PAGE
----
Alienate

They don’t tell you there are fewer stars
in some places than others.
The city frightens them
with the threat of their obsoleting, and they hide to save
their light. There are fewer stars in places where personhood
is loudest.

They don’t tell you alienation is spelled
in unfamiliar constellations. Astronomic signposts dip
out of sight, occluded by some dark enormity
as the jet crew slides the planet
between you and your homeland lights.

You lack context and it shows.

Streetlights here are a strange colour, stirred and filtered
through pigment washes of aged grime, graffiti, someone’s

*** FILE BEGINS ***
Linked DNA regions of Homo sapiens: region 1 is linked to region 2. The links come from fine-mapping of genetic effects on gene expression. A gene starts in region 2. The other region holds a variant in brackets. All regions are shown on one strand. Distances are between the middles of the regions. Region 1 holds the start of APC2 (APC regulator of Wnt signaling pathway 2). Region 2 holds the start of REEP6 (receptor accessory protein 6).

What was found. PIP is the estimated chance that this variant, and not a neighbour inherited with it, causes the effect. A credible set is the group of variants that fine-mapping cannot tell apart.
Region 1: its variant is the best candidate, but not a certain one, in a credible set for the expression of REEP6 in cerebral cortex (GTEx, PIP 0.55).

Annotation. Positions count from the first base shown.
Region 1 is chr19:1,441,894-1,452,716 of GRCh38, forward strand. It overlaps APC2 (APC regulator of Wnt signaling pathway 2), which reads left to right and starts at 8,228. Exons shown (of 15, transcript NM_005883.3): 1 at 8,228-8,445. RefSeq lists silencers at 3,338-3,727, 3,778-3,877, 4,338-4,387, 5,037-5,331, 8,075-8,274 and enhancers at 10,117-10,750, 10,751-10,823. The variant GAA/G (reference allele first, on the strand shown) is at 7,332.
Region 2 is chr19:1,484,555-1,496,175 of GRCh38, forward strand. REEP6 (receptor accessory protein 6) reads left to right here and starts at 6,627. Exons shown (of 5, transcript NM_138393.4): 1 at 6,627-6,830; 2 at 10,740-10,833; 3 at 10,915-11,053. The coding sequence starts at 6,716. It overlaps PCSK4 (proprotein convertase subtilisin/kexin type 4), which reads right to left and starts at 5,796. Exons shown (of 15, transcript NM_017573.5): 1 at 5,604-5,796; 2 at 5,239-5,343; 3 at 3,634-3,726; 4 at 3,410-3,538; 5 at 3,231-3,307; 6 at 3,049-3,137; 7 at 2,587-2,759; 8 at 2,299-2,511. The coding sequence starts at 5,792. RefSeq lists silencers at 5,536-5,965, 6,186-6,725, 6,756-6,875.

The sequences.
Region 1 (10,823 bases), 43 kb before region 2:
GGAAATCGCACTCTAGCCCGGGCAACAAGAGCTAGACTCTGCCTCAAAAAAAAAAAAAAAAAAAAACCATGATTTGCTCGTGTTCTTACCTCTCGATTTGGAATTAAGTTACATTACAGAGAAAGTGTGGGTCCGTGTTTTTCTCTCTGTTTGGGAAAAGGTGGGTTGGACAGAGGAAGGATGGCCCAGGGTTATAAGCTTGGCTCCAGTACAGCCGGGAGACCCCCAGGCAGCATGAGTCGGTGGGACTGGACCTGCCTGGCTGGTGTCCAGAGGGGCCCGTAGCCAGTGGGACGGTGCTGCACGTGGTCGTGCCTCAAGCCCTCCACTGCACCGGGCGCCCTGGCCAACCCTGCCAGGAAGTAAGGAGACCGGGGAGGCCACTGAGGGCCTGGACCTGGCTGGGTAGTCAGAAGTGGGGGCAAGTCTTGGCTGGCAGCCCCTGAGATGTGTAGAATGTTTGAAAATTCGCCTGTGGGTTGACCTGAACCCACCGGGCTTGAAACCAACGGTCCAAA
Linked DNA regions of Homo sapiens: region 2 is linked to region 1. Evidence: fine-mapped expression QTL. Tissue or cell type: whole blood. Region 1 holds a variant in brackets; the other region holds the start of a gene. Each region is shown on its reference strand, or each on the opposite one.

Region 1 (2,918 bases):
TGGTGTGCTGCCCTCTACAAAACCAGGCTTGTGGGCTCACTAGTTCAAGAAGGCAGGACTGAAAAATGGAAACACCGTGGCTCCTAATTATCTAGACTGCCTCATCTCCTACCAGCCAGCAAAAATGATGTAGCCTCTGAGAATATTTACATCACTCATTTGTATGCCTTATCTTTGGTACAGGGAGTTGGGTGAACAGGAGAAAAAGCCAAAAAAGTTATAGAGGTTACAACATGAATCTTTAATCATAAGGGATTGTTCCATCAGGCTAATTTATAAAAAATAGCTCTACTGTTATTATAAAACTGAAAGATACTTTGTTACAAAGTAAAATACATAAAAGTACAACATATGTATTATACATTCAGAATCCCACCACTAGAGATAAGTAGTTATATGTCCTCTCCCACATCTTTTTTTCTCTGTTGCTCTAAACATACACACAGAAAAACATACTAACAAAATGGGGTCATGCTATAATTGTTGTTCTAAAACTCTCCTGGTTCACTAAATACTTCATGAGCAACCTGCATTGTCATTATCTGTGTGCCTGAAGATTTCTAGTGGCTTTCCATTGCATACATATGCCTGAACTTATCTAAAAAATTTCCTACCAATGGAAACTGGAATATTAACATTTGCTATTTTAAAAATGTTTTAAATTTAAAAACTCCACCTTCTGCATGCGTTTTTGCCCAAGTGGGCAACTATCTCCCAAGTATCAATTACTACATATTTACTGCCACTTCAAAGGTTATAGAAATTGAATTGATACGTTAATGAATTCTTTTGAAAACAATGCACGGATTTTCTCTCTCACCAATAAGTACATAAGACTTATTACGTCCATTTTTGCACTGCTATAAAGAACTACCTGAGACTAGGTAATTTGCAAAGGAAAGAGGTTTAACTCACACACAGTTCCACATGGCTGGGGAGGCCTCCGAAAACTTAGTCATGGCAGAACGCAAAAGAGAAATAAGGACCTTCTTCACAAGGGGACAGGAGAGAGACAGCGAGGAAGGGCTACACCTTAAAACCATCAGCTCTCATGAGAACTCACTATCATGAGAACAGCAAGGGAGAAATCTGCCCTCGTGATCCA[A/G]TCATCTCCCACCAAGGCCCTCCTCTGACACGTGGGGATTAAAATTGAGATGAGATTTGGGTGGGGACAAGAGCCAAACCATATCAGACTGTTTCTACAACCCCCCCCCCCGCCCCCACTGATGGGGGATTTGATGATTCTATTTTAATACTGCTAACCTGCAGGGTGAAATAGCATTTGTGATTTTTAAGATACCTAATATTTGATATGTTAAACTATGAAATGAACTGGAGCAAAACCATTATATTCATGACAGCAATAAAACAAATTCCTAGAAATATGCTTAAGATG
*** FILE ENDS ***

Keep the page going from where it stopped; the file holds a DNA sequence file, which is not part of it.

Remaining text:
mistake, someone’s
purse, the rats–records of changing walkways, a sky
they mirror and defy.

You have been told there are so many lights in every city
that they are visible from space stations–even the highways, traceable
with one’s finger against orbital glass. You envy astronauts because
through those interstitial windows, they might still glimpse
familiarity.

Standing deep in the city’s gullet, you clumsily
triangulate the route
of your signal beacon home.

A subway ceiling intercepts it, humming its reply.